I’ve been reading with fascination a book called, Braiding Sweetgrass, by Robin Wall Kimmerer who is a botanist and a native American woman of the Potawatomi Nation. And then I came across these words which stopped me In my tracks: ”For me writing is an act of reciprocity with the world. It is what I can give back in return everything that’s been given to me.” Tears came to my eyes as I read these two sentences, because my writing, my purpose, is giving back to God all that He has given to me. All I would change in that quote is the world, to me the reciprocity is with God. It is what I can give back in return for everything that He has given to me.” Gratitude, devotion, and pursuing my purpose is how I give back to God all that He has given me.
I had never thought of my writing in that way until I read what she had written. And I am so grateful for seeing that so clearly. In defining our purpose in life for us, God gives us fulfillment and the fruit of the Spirit. In pursuing what He calls us to, we are giving back to God what He needs us to do in the world; we live in gratitude for a purposeful life and all it encompasses; we are His.
The author’s reciprocity with the Earth also struck me. She, in the Native American tradition, is grateful for all that the earth offers in the way of food and shelter, beauty and love. And so, they give back to the Earth in gratitude for what is given to them. Again, there is the reciprocity that we could learn a lot from given this age of Global Warming and lack of community. How can we treat the Earth which provides all that we need in a way that is harmful to our home here? How can we get back to being a community in this land? These are the questions for this day, this time.
It is the same with all relationships we enjoy. We are giving back to others what they have given to us—attention, love, truth, whatever. This is the nature of a community which is the foundation of the kingdom of God. We are giving to others as they are giving to us. Now, each of us does it in our own way and timing, but every relationship is reciprocal. And that is why there are tribes and ethnic groups and nations and all the various groups we human beings form or are a part of in our lifetimes. We live not just in proximity to others, but in relationship to each other. And the more we are defined by our communities, the more we thrive.
Today in our country we are so devoted to individualism that we have lost a huge sense of community, the knowledge that what one has and does benefits us all. The materialism that rules our culture has made us only concerned about ourselves, our families and circles of friends. We deny the needs of the neighborhood, our city, our state, and our country, because we are only really interested in acquiring the things that we want. We are competing with everyone else to get there first, with the best. What we have lost is tremendous: we have lost the reciprocity of human communities; we have given up our shared heritage and concerns in order to gain more for ourselves. We have lost any gratitude that we might have had previously for what we have been given, for what this Earth provides us, for how we can help others in our communities, because it is now only about me and mine and what we want.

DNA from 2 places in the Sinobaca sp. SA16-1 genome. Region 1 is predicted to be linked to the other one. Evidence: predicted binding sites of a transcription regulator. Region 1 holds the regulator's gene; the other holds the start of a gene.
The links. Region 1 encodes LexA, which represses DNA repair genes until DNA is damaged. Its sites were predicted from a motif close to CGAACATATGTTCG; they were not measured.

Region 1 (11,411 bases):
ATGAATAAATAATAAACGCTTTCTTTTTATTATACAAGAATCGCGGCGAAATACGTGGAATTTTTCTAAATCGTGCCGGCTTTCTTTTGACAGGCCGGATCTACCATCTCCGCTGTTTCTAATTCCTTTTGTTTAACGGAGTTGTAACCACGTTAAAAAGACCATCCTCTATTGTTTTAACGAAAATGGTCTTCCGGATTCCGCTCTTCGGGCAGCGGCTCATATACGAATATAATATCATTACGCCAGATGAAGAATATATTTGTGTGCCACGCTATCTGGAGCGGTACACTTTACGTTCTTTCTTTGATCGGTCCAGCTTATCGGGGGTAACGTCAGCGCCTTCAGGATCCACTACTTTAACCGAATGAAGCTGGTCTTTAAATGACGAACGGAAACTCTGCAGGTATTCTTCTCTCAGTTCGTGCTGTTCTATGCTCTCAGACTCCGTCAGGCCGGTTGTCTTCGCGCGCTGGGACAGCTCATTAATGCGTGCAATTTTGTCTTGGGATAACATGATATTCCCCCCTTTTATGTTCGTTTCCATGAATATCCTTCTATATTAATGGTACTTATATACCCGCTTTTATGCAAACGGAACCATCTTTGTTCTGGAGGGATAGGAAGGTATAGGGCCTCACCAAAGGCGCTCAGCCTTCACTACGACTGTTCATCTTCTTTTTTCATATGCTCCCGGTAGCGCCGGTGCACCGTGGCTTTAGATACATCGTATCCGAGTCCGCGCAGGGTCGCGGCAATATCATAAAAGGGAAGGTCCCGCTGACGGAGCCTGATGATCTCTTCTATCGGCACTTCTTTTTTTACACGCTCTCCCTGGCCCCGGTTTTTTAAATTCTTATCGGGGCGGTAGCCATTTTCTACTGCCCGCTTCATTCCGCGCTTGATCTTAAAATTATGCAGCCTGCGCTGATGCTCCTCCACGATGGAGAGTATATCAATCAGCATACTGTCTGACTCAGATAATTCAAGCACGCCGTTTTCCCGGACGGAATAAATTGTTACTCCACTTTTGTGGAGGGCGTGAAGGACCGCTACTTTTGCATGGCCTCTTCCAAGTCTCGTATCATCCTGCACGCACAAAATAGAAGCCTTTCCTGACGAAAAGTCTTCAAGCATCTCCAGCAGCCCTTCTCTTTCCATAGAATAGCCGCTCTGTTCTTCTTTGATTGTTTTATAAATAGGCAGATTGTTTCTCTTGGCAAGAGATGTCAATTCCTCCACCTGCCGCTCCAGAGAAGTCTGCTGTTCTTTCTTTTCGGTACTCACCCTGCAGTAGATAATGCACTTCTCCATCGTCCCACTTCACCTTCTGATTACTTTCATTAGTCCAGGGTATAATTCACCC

Isn’t that what we’ve done with Christianity, too? It’s all about my belief in God and less about the community of the church or the kingdom. It’s all about my salvation in the next life and has nothing to do with this life. It’s all about me and not about the other 7+ billion children of God on this planet. It’s all about me and not at all about what we’re doing to the planet as regards global warming or how we treat our neighbors.
What God calls us to is reciprocity—His love for us and our love for Him and His ways. To take care of our neighbors, whoever they may be. To be like Jesus in this world, loving the people we meet—our neighbors, no matter who they are—poor, crippled, outcasts, the marginalized of His day. He didn’t acquire things; He didn’t hang out much with the leaders of His day. He met with the neediest and helped them. He taught about love and forgiveness. He wasn’t about taking care of himself, He was teaching His disciples how to be helpful to those who really needed help, how to love, how to live in this world as a disciple of His. Are we disciples? Or merely believers? Do we seek His counsel or only our own interpretation of who we are and what we are to do in this world? Who is really at the center of our lives? God or ourselves?
Questions to ponder over the week: Am I giving back to God all that He has given me? What does reciprocity with God mean to me? Has He named the purpose for my life? If not, have I prayed about it to God?
Blessing for the week: May we be the people of God whose love for God shows up in how much we are giving back to God in return for all that He has given us. May our love for God show up everywhere we go.
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- I am giving away a 10-week journaling guide to Jesus’s Two Great Commandments. If you are interested, email me at firstname.lastname@example.org and I will send it to you, free of charge.
- My latest books, “Called to Help the Poor and Needy” and “A Study Guide to the Beatitudes and the Sermon on the Mount” are now in bookstores and on line. The first is about the more than 2,000 verses in the Bible which detail God’s instructions for caring for those in need. The second is a journaling/pondering guide to Jesus’s most complete sermon.